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The Centenary of the House of Windsor

Today marks the century of a momentous decision, but one borne out of potential crisis and some would argue a very good call as European history panned out. Queen Victoria, had taken the decision in the nineteenth century to give the Royal House her husband’s title. Hence, she and subsequent monarch’s would-be members of the House of Saxe-Coburg & Gotha, previously since the reign of George I, the dynastic title has been the House of Hanover, reflecting their German origins and titles as Elector of Hanover.

However, 1917 was proving a turbulent year in European politics. In March, Tsar Nicholas II, one of King George V’s relatives was forced to abdicate from the Russian throne. That combined with anti-German sentiments following three hard years of war against the Germans led by Kaiser Wilhelm II, another relative of King George. There had been attacks against Germans in England and perhaps the “final straw” for the King was the bombing of a school in East London from a bomber that was also named Gotha.

However, the challenge for Monarch and Government was what to change the dynastic name to? They could hardly go back to the previous name – Hanover, but what to do? Several names were suggested, even going back to Tudor or Stuart, then when all feared lost it was apparently the King’s private secretary, Lord Stamfordham, who as he thrashed various ideas about in his office in Windsor Castle realised the answer was almost staring him in the face.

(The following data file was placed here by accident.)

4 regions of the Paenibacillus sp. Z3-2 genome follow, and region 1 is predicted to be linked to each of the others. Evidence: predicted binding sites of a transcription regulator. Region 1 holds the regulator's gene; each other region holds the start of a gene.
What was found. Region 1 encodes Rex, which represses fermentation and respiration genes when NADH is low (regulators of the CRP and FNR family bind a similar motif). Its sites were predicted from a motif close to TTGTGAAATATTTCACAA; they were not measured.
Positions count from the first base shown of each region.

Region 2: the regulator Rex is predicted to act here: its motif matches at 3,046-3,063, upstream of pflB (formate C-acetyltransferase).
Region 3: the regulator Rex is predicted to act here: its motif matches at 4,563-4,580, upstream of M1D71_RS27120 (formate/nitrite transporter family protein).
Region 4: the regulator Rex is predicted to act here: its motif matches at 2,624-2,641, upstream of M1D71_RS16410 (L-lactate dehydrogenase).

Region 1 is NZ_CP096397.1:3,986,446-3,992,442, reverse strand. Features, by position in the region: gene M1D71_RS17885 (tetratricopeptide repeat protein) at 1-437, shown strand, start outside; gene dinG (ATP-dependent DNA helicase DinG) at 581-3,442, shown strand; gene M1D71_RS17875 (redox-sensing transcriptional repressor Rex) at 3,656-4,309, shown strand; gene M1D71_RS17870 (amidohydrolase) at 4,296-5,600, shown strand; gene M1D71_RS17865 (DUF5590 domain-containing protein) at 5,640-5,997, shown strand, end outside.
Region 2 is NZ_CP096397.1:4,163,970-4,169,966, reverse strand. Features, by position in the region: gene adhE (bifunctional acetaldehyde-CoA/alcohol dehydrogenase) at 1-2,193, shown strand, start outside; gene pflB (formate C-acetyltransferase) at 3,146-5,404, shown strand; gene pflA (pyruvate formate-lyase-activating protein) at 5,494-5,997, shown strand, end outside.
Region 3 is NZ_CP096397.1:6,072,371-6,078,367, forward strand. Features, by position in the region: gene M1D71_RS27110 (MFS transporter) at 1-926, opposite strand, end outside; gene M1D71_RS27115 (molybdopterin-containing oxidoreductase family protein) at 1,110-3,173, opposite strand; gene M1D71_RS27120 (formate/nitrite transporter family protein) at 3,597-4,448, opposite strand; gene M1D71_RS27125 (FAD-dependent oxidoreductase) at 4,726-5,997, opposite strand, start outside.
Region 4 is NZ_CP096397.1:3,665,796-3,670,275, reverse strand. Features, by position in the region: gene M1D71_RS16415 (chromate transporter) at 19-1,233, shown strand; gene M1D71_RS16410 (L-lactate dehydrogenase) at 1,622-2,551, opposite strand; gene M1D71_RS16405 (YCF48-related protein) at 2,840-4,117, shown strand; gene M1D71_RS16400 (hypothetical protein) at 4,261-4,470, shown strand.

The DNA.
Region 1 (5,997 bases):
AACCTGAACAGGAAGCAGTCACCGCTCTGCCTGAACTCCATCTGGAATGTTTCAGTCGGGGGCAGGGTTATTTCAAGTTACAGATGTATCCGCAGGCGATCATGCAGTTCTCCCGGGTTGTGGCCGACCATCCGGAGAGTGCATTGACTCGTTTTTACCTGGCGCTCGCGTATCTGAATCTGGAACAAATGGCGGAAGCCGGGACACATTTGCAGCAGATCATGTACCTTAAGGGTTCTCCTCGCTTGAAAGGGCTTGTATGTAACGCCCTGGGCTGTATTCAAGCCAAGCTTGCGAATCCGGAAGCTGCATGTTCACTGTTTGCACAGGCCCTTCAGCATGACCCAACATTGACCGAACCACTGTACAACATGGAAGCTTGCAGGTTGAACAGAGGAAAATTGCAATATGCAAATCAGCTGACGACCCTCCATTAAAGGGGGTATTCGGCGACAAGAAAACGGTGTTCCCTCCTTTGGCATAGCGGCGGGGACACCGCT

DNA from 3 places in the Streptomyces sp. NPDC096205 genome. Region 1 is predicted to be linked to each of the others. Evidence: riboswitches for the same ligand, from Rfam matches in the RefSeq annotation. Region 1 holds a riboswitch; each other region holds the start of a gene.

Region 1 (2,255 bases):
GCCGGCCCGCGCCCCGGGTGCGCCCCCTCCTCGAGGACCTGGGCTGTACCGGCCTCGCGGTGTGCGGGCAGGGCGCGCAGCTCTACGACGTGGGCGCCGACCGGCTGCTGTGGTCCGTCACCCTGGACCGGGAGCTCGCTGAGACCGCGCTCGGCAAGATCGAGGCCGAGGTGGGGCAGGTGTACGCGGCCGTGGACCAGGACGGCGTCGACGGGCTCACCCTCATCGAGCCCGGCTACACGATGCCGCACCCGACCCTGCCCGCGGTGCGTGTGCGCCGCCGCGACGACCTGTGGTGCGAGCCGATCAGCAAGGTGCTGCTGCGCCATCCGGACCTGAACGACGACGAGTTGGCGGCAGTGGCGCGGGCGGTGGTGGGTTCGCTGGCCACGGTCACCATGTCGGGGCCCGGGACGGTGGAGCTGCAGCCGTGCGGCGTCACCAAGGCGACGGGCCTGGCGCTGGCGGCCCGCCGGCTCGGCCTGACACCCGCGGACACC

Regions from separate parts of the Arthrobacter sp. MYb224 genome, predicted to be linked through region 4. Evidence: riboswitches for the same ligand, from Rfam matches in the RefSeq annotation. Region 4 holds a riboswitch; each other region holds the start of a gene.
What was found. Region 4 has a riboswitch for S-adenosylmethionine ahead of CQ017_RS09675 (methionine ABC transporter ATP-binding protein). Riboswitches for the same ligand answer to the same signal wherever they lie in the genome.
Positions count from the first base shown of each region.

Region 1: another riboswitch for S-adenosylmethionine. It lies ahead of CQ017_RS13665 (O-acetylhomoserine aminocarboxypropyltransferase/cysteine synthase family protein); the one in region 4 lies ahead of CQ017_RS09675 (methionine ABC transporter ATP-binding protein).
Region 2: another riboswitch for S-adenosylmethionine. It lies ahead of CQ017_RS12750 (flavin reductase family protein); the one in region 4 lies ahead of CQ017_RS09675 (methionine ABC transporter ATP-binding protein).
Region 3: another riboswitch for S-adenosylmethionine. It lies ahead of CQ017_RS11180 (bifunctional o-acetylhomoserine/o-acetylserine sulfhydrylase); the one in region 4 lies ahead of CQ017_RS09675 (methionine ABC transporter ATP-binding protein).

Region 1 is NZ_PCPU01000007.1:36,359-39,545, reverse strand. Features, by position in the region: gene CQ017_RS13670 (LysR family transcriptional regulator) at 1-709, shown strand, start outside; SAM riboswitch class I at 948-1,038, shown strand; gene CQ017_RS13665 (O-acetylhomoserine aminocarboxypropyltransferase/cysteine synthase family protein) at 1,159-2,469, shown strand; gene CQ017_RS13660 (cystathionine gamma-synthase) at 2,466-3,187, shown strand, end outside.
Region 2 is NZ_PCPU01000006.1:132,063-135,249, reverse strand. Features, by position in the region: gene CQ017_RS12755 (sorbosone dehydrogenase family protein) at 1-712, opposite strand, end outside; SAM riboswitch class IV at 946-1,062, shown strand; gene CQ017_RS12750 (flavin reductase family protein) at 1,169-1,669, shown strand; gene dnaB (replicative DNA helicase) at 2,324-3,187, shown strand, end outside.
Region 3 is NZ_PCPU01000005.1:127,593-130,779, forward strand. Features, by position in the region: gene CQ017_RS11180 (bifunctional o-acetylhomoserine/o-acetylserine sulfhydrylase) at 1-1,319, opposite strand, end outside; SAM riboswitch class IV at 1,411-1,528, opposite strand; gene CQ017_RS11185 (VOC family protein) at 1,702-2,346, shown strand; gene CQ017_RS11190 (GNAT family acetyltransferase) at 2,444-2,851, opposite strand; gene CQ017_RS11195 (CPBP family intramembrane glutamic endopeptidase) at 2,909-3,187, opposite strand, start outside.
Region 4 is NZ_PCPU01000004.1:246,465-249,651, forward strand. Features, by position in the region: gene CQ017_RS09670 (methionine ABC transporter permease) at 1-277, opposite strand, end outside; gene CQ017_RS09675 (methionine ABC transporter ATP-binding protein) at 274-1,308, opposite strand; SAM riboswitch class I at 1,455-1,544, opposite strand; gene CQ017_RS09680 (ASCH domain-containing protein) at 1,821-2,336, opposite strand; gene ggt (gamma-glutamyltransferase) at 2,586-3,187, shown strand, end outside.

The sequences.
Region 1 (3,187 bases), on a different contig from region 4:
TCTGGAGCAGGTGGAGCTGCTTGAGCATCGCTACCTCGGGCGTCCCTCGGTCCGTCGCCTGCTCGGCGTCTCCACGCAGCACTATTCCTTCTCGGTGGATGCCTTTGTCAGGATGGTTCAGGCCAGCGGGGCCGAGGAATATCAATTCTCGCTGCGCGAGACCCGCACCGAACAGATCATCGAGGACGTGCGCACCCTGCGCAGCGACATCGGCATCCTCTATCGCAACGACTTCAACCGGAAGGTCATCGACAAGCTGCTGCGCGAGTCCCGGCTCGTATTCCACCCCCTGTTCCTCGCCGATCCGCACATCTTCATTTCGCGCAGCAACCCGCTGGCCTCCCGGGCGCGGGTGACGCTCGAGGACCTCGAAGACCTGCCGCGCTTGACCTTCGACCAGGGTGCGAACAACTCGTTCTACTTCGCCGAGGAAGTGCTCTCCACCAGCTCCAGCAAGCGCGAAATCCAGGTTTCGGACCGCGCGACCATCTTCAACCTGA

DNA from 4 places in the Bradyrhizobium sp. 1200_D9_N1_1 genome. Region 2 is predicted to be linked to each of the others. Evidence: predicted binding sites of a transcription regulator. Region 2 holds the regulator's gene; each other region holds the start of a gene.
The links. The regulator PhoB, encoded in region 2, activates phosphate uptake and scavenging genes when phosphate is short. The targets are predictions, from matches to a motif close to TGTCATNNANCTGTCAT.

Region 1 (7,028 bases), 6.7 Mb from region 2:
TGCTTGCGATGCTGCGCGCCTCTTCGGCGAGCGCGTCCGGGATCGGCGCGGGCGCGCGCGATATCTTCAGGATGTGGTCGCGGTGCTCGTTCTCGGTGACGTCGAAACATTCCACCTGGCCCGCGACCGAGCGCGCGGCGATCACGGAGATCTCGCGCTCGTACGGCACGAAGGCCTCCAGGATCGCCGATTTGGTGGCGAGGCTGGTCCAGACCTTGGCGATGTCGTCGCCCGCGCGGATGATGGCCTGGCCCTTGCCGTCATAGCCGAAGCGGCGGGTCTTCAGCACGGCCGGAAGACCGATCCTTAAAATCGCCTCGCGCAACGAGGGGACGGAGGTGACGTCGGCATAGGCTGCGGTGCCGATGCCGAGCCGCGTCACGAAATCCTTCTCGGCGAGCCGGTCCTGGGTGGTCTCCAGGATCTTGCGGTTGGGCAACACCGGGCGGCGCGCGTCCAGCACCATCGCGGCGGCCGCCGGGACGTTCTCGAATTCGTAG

All parties agreed to this, and on the 17th July the King issued a Royal proclamation: – “the Name of Windsor is to be borne by His Royal House and Family and relinquishing the use of all German Titles and Dignities”. In addition to the Royal family dropping their ties with German titles, during the following years, the King also removed the ties that the German royal families had with the English throne. This proved fortuitous, when in 1939, we were again at war with Germany and some of the German princes were close friends and supporters of Adolf Hitler.

The Queen chose to keep the dynastic name as the House of Windsor, though there was pressure to change it to her husband’s name – Mountbatten. This was an anglicised version of Battenberg. However, Prince Charles and Princess Anne do have the surname Mountbatten, as they were born prior to the Queen taking the throne. Following many discussions, the Queen announced in February 1960 that her subsequent children would bear the surname Mountbatten-Windsor, just prior to the birth of Prince Andrew, who was followed by Prince Edward.

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